Callum Abbot

Written by Callum Abbot

March, 2020

In association with

The long and short of it: Review of markets February 2020

Even though 2020 is a leap year, I do not think many people will have been glad of the extra day in February. It has been a fairly miserable month; storms have raged, locusts have swarmed and coronavirus is causing pandemonium. You could be forgiven for thinking it is the end of days.  

I am not a virologist, but it would be remiss of me not to comment on the biggest driver of the market at present… heavy pinch of salt advised.

Coronavirus has proven difficult to isolate, despite significant prevention measures. However, it is the economic impact of measures taken to reduce contagion that are starting to have a real impact – economic growth requires people to be mobile, social, interactive and ideally not terrified; it’s hard to do this when you are in quarantine.

In the final week of February, the market decided to get scared too. It has sold off aggressively, with the FTSE All-Share down c.8-10% in the last 5 days of the month. The sell-off has been a mix of obvious targets like airliners and materials stocks, but has also included housebuilders and computer game companies where the direct impact is less clear – if you’re stuck inside all day then video games would surely be a welcome distraction! It has felt like some investors have taken the opportunity to sell out of anything that’s done well.   

The end game of this is difficult to call and the tail risk of mass infection is ugly. At the moment it is the human response that is creating the biggest risk. Containment measures are constraining economic activity, which is impacting revenues and cash-flow for many companies. If this continues for an extended period, it may create a liquidity squeeze, as companies struggle to service their debt. My belief, is that if transmission rates come down, due to seasonal factors or successful containment or any other factor, there will be a rebound in economic activity boosted by fiscal and monetary support.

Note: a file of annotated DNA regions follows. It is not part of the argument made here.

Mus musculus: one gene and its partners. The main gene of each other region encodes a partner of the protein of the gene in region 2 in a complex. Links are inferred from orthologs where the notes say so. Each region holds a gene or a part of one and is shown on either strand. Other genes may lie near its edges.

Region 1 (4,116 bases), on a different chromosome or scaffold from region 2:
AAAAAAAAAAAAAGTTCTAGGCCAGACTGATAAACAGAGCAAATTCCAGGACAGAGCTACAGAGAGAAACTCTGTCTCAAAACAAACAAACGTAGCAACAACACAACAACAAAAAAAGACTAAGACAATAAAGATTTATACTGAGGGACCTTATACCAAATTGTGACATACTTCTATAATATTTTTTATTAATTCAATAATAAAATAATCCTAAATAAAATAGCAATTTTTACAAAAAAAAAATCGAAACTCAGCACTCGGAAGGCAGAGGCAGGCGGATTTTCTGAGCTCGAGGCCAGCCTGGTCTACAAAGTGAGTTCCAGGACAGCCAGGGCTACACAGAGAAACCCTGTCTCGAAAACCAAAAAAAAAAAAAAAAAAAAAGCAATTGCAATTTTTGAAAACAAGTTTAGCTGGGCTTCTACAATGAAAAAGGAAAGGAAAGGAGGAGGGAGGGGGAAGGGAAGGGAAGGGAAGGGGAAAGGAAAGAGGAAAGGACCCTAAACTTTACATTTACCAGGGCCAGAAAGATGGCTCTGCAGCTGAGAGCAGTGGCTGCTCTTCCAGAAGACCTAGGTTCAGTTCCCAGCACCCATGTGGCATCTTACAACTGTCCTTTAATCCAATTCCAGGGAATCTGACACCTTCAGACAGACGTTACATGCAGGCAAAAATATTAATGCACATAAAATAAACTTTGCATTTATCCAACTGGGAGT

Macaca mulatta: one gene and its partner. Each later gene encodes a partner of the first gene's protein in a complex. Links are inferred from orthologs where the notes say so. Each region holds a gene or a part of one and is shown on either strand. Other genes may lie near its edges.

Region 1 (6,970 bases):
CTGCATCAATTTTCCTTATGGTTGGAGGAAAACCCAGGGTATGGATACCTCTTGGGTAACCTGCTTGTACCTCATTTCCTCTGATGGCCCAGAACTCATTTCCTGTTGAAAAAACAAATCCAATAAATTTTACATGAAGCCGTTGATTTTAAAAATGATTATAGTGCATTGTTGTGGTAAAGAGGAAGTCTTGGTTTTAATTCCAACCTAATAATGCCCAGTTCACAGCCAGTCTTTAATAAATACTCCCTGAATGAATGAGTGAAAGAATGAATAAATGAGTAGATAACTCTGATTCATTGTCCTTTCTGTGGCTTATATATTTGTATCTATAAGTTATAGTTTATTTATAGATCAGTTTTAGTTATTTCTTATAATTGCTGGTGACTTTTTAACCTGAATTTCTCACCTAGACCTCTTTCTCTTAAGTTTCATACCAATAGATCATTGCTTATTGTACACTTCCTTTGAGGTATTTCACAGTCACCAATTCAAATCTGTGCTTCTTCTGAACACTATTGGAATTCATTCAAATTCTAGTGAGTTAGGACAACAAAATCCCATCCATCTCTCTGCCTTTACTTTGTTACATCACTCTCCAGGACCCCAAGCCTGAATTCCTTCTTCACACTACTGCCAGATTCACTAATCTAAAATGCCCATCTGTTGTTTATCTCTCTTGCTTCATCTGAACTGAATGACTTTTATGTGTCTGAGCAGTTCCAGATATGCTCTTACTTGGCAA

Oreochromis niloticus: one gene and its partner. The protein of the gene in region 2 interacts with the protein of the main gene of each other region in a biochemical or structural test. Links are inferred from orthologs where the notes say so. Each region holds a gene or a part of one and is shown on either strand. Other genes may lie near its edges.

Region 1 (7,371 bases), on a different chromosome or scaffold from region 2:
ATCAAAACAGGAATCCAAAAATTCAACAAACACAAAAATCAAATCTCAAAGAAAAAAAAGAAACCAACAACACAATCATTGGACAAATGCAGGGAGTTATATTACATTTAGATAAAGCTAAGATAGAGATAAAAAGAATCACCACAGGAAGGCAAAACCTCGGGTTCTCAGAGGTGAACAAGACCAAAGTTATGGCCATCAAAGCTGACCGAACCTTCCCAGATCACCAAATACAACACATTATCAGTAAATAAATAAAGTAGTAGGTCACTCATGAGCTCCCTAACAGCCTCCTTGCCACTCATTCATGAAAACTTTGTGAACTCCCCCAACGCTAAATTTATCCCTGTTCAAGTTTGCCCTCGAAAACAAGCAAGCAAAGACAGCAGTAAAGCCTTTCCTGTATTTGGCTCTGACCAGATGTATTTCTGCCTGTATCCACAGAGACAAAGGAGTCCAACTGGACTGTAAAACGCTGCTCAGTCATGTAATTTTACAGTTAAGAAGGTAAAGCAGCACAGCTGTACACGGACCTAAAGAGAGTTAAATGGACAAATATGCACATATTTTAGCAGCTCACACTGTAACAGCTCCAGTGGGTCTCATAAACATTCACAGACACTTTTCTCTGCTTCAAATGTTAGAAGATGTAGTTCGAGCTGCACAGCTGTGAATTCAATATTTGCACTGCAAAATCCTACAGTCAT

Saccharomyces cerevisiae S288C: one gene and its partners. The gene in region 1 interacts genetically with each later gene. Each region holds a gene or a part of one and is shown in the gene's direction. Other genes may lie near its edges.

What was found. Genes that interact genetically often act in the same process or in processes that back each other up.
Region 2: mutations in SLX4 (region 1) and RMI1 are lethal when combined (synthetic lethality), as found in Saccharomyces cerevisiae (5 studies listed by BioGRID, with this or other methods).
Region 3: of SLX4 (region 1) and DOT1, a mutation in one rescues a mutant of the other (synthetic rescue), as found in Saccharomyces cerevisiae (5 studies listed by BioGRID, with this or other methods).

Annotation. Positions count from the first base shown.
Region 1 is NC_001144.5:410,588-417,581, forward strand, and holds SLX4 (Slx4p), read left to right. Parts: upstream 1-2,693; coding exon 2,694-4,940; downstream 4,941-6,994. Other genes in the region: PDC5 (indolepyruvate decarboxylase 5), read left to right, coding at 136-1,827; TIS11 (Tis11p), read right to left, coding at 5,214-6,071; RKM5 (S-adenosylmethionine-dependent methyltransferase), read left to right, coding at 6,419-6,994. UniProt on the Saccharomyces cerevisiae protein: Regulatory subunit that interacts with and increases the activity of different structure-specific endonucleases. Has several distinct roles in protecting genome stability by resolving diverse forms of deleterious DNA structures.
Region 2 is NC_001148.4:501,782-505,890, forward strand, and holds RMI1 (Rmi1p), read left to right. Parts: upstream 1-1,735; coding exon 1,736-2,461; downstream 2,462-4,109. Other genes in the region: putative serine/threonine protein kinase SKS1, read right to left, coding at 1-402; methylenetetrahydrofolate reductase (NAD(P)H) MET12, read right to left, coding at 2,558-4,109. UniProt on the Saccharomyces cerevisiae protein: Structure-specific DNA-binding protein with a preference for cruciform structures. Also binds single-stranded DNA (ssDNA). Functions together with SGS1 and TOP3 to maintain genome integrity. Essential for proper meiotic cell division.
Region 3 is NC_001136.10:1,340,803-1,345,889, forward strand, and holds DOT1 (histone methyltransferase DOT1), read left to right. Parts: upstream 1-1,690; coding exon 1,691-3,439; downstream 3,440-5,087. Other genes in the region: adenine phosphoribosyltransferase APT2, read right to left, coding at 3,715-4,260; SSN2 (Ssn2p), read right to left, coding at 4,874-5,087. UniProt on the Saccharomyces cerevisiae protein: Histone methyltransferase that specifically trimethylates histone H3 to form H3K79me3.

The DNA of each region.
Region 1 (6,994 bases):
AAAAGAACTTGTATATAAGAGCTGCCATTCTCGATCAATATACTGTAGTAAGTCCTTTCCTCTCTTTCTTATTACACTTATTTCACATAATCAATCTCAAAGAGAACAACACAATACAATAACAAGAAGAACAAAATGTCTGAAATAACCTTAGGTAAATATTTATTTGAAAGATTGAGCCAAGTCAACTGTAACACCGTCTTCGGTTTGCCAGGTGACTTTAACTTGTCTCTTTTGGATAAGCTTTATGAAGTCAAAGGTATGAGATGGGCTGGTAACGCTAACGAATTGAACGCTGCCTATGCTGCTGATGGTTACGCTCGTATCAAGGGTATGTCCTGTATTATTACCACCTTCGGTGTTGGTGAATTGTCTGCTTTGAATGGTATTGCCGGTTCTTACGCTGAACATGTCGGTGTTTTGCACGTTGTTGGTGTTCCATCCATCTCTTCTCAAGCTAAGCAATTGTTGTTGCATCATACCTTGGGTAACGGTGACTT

The narrative will get worse as the virus hits new regions and major cities, I think for long term investors this should not derail your view of risk assets. We are certainly keeping our eye on stocks that have fallen precipitously, but have good balance sheets and should be well placed in a recovery or have long term attractive fundamentals that we can now buy cheaper.

The Long

Wizz Air. I could look back on this and feel very stupid. Wizz is a Central & Eastern European (CEE) based airline. In the last 15 years CEE flights per capita have gone from 0.1 per person to 0.5 per person, in Western Europe it is two per person. If it gets to one flight per person in 10 years this is a 7% CAGR. I have to believe that air travel will return to normality in the next 6-18 months. In the current environment, when flights are being cancelled and load factors are plummeting, it is the highly leveraged and inefficient legacy airlines that go bust. Wizz has €1.6bn (£1.1bn) of cash on the balance sheet and is very cost efficient. This will help them to weather the storm and be well positioned to benefit from a less competitive but fast-growing market when the clouds clear.

The Short

Eddie Stobart Logistics. The shares of this haulage company were suspended in August to give the company time to reassess its accounting after the board found some discrepancies. In February the company updated the market on their results and returned to trading. The losses and debt were worse than expected driving the share price down 90% on the return to the market. We put a small short on in June 2019.

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